(Houston, TX -- Gail Delaughter, KUHF) The texting and driving simulators are like the ones used to simulate drunk driving, except in this one you're constantly glancing between the computer-generated roadway on your simulation goggles, and the phone keypad you're clasping under the steering wheel.
Like in any video game, a loud crash signals you've messed up. Come to find out, I was on the wrong side of the road the entire exercise.
My simulation was conducted by Dylan Richardson with Peers Awareness, a firm that puts on simulation exercises for young drivers. He says no one gets it right. "All people have some type of infraction, or they will crash."
A local TV station brought along two sisters who drive race cars. Even they couldn't do it.
The event in front of Houston City Hall was sponsored by AT&T to mark the 100 deadliest days for teens to be on the road, the period between Memorial Day and Labor Day. AT&T Regional Vice-President Alice Aanstoos says a new driver with a smart phone is a dangerous combination, considering it takes about five seconds to look at a text. She says the simulator ride proves to be a rude awakening for teens who think they're experts at multi-tasking behind the wheel.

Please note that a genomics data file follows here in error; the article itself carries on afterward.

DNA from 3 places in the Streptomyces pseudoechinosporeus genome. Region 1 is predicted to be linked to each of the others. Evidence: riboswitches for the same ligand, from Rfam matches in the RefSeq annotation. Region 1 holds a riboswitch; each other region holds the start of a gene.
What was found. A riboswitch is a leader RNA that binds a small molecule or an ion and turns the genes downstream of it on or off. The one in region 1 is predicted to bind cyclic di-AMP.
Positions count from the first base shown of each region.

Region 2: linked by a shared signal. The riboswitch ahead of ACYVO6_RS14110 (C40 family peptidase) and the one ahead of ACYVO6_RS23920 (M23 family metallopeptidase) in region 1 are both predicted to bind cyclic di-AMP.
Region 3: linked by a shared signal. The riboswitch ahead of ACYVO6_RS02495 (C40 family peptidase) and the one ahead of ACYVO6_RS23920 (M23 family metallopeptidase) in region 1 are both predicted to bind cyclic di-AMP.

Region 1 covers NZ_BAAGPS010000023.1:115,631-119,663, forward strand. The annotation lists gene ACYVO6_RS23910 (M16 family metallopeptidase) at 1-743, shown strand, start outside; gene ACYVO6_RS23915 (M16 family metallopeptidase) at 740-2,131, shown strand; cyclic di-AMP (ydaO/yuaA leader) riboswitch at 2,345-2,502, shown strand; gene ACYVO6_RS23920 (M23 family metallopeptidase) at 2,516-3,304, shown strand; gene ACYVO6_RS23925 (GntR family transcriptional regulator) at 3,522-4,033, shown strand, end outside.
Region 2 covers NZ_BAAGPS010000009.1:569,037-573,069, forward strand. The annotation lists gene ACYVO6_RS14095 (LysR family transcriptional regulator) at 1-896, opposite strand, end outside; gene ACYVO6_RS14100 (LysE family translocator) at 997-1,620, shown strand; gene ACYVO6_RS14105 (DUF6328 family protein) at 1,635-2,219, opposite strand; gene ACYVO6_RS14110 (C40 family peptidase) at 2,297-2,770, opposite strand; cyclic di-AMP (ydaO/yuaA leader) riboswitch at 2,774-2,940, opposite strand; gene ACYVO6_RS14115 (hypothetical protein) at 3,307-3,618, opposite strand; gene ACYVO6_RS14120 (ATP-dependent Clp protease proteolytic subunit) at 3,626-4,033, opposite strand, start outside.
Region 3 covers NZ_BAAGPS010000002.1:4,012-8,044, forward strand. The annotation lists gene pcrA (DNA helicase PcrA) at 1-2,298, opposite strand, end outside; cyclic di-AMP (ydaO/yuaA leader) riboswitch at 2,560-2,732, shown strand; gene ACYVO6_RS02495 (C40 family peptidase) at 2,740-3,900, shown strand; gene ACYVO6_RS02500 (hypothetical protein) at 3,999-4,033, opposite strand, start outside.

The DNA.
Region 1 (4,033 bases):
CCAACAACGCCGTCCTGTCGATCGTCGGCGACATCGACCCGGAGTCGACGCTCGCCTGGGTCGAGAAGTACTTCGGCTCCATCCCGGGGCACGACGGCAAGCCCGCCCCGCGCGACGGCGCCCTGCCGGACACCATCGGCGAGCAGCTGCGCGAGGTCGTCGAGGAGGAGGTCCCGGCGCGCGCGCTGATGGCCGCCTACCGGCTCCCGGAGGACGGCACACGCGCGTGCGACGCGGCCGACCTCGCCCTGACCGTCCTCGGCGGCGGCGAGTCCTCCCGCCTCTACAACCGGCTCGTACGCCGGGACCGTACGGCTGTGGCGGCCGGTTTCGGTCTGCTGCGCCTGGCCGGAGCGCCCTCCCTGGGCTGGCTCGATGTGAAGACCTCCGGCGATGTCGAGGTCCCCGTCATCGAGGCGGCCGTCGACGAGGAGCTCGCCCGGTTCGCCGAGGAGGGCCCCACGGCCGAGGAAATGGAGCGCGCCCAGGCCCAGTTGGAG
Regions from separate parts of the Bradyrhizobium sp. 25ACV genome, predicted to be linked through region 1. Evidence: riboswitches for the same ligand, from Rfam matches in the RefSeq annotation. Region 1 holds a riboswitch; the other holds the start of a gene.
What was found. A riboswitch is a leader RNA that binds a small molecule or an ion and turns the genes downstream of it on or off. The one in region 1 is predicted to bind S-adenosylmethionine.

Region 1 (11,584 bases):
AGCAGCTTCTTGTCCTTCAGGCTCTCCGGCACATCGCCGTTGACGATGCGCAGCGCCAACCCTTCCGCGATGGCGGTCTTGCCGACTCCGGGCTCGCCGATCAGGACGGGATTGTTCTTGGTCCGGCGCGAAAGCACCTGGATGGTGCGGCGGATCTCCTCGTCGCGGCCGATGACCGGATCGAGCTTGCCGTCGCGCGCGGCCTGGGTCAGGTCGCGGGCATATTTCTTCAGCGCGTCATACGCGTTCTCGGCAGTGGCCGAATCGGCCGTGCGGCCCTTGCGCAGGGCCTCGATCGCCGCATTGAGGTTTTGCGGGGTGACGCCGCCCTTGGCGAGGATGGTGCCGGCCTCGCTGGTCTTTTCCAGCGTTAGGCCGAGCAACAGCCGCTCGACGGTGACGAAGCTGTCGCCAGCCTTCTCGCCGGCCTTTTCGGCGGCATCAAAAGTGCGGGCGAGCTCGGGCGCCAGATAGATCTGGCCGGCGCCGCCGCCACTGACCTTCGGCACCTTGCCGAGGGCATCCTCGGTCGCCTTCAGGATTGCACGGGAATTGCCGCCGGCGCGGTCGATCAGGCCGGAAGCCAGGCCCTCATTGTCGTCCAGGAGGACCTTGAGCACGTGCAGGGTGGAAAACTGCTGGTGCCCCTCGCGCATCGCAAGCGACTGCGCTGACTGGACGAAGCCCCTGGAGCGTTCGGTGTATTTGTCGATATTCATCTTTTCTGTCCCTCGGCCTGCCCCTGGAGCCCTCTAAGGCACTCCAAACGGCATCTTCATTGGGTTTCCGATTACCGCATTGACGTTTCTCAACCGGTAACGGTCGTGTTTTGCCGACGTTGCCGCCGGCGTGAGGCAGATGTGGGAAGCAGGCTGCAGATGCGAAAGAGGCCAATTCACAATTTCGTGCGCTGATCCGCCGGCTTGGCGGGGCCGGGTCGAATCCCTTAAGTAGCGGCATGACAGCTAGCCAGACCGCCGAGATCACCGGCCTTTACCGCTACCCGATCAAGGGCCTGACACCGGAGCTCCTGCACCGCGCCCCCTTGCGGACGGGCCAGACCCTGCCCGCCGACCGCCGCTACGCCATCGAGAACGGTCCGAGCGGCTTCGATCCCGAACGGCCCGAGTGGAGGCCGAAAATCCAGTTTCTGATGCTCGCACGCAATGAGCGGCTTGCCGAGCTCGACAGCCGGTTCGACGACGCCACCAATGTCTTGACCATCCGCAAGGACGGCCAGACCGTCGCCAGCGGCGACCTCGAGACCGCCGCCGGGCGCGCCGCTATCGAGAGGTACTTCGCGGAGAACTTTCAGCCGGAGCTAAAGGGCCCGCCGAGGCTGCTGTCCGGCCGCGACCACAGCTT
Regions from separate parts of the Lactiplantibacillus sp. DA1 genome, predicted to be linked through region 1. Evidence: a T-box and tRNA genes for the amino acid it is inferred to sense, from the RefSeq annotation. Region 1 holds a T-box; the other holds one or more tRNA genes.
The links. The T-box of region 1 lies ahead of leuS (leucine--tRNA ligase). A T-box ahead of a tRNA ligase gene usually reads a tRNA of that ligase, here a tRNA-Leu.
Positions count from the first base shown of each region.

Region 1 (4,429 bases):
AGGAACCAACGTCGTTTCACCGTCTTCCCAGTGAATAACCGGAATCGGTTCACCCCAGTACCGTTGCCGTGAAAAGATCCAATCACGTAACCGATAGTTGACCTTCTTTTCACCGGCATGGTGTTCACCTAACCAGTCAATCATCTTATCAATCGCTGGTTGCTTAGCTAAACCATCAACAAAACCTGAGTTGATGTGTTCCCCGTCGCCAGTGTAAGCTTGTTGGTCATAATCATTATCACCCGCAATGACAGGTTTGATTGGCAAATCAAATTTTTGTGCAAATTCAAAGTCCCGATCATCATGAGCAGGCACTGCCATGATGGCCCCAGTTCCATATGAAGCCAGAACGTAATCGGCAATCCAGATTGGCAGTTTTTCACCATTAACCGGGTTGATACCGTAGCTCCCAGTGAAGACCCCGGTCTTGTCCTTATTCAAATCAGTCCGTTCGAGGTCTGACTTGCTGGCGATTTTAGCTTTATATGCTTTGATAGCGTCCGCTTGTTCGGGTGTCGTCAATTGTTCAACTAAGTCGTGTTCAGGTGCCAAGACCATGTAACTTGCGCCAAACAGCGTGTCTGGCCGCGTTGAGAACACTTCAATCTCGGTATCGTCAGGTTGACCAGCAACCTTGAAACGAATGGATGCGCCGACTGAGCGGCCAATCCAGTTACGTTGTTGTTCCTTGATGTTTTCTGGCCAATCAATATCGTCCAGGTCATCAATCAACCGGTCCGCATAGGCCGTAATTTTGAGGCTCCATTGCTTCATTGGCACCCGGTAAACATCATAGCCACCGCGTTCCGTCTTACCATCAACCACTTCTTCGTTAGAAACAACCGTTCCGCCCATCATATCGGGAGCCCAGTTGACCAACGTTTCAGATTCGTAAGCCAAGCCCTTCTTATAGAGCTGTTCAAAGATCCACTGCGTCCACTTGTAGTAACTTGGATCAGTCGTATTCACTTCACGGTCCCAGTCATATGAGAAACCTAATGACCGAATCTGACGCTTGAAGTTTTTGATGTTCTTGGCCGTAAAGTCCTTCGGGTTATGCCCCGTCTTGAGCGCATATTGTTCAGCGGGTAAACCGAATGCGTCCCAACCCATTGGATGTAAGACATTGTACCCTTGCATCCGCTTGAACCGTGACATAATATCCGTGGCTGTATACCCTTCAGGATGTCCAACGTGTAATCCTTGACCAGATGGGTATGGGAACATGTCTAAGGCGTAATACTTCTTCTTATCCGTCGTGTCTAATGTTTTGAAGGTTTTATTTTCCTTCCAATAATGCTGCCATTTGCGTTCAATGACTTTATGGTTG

"Because they realize that, again, just one split second from looking away from the road can cause troubles. We haven't seen a single person actually pass this simulator test without either some sort of accident, a wreck, or some kind of infraction."
Aanstoos says it's not just teens who text while driving. She says adults do it too, and often they're texting their own kids while sitting at a red light.
"I hear a lot of them say it's okay to just check their phone and read a text at a red light or something because they're obviously not moving, so it's okay, right? But that's dangerous too."
You can listen to the KUHF story here.